Toronto has never had the parkland it deserves. That we have any sizable green spaces at all is largely because of the Victorian philanthropy of John Howard, who willed us his country estate, now High Park, and to the numerous streams and little rivers that prevent the occupation of their marshy, forested ravines.
Waterfront Toronto, the public agency charged with the revitalization of Hogtown's desolate Lake Ontario shoreline, is laying out impressive parks on the properties it oversees, but private-sector real estate interests seem as intent as ever on building out every square foot of land that's available.
Which is one thing that makes the upcoming infill of the spacious vacant lot on Wellesley Street just west of Yonge Street different, and interesting.
In a notable exception to what usually happens, Lanterra Developments, the owner, will create a 1.6-acre public park on the site. To be crafted by Robert Ng of NAK Design Group, this park will satisfy, at least part way, the desire of politicians, city planning staff and local residents that the empty lot not be crammed with architecture. The neighbours will get the landscaped open space they want in this tight inner-city jumble of apartment blocks and the tattoo parlours and pizza joints of Yonge Street.
Lanterra has landed permission to put up a 60-storey commercial-residential tower on the northeast corner of the site. The developer will get the $300-million, profit-making building needed to suit the backers and make its fashioning of the park work financially.
On the inside, this structure will offer standard-issue condo living to the usual downtown home-hunters – singles, working couples without kids, empty-nesters, investors. Prices for the tower's 742 units start at around $200,000 for a tiny 300-square-foot studio. At 878 square feet, the largest suite available features two bedrooms and a den – perhaps enough territory for a very small family, though not really. It looks like we'll have to keep waiting for a developer to issue a serious invitation to normal-income, normal-sized families to live deep downtown.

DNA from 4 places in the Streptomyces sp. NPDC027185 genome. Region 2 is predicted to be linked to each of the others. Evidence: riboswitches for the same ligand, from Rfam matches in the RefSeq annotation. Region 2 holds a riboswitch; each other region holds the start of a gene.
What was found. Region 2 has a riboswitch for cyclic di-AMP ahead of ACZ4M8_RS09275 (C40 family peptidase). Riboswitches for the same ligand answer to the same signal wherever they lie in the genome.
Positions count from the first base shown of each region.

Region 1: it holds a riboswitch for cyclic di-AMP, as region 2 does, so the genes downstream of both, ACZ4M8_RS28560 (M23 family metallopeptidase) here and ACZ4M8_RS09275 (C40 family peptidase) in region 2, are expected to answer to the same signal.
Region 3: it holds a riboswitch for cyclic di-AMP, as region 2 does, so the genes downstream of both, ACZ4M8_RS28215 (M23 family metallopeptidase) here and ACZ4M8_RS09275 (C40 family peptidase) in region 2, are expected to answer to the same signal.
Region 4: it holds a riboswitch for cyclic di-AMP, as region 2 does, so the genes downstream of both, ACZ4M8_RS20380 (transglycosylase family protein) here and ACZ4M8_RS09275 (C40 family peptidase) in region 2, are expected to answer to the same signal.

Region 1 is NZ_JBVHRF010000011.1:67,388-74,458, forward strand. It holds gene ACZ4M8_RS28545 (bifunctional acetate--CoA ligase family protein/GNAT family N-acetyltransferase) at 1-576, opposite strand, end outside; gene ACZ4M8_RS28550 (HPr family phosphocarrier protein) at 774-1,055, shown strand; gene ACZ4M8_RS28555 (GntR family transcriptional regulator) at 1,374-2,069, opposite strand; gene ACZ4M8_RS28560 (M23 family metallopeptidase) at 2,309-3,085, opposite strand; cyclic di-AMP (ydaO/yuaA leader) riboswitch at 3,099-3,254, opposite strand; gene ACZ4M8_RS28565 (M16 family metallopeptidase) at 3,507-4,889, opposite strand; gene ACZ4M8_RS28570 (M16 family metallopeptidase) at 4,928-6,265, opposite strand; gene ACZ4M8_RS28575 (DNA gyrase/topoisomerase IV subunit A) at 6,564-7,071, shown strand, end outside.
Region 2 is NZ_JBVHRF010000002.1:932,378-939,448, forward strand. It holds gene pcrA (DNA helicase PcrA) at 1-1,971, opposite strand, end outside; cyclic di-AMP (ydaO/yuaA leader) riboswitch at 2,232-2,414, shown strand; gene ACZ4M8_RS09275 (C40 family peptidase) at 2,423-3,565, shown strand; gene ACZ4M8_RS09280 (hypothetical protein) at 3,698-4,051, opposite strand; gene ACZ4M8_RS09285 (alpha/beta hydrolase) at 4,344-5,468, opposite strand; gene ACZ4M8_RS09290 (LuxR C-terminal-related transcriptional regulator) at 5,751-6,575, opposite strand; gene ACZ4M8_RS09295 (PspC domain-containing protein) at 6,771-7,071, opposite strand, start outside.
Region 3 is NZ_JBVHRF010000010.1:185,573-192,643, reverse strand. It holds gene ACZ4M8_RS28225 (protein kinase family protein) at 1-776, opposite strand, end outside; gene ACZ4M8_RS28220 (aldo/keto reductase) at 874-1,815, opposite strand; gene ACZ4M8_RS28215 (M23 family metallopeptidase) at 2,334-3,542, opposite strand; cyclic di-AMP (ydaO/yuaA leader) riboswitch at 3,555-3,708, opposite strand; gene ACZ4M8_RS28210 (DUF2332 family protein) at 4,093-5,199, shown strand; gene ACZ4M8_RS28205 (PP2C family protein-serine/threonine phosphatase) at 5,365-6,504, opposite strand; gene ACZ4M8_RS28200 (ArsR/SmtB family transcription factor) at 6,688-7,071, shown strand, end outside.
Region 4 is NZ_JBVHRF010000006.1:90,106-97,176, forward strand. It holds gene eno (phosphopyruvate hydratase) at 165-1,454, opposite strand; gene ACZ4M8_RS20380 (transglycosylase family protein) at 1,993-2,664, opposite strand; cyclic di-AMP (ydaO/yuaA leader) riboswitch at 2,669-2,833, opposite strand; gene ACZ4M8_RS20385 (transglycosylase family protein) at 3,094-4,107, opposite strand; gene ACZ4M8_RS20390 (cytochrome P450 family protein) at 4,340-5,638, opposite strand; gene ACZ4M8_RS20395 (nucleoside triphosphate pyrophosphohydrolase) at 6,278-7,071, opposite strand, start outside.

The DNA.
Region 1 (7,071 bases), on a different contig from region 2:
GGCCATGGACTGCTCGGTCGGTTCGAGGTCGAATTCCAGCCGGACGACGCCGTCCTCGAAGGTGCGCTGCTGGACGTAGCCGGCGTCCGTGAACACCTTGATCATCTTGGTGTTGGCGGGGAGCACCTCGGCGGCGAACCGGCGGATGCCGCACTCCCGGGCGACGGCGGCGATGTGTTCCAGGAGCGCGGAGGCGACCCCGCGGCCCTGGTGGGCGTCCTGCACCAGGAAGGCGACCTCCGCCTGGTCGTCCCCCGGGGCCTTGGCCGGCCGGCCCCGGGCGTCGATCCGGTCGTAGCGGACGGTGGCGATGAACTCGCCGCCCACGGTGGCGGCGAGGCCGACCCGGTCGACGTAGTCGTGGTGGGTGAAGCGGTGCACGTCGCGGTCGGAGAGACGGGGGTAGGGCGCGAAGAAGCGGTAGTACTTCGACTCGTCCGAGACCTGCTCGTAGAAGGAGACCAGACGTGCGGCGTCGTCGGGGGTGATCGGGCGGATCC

But if the neighbours get a new park out of this arrangement, and Lanterra gets its high-rise, what will be the payoff for people who care about beauty? It could be conspicuous, if the tower lives up to its model and renderings.
Designed for Lanterra by Bruce Kuwabara, founding partner of KPMB Architects, in close co-operation with Page+Steele/IBI Group Architects, this attractive building takes its artistic cues, Mr. Kuwabara says, from landscape.
Not the stony, dramatic terrain of Ontario's cottage country, it appears, but rather the mellow, rolling farmland in the province's southern districts, and the hilly contours of the proposed park. Belts of whitened glass balcony fronts run smoothly around each level of the structure, quietly looping out at the curved corners, then tucking in, and nowhere making a sharp turn. The billowing white exterior, almost invisibly accented by shades of grey, will be subtly expressive instead of routinely right-angled.
The undulation is most pronounced at the ground level, where the terraced base flares out over the outside tables of what Mr. Kuwabara hopes will be a noodle house, a French bistro or some other casually chic, mid-market venue. His belief that a fine-dining establishment would be out of place in this zone of the city is surely right. What's wanted, instead, is a hub, a popular eatery that lends social orientation to the neighbourhood of high-rise dwellers and strollers on rough-edged Yonge Street.
This description doesn't make this building sound very much like the KPMB structures Torontonians are used to.
For most of its 26 years, the distinguished office has seemed most comfortable doing straight-ahead, anti-historicist modernism. Neither its recent overhauls of the Gardiner Museum of Ceramic Art and the Royal Conservatory of Music nor its ground-up residential performances at the mammoth CityPlace housing complex dropped a hint that KPMB might have a place in its artistic toolkit for the tall-building romanticism embodied in the Wellesley Street project.
But this enlargement is surely welcome. Like other local designers of large condominium buildings in the Toronto market – David Pontarini and Rosario Varacalli come to mind – Mr. Kuwabara has clearly been thinking about what comes next in the art of building tall, now that every modernist box has been constructed and every application of the T-square has been explored.
Newer, taller condo stacks may loom over the Wellesley Street tower. But until that happens – which it could, since 60 storeys is no longer extraordinarily high in Toronto – Mr. Kuwabara's softly fluid tower in the park will provide an architectural as well as communal focus for its currently unfocused spot in the Yonge Street corridor.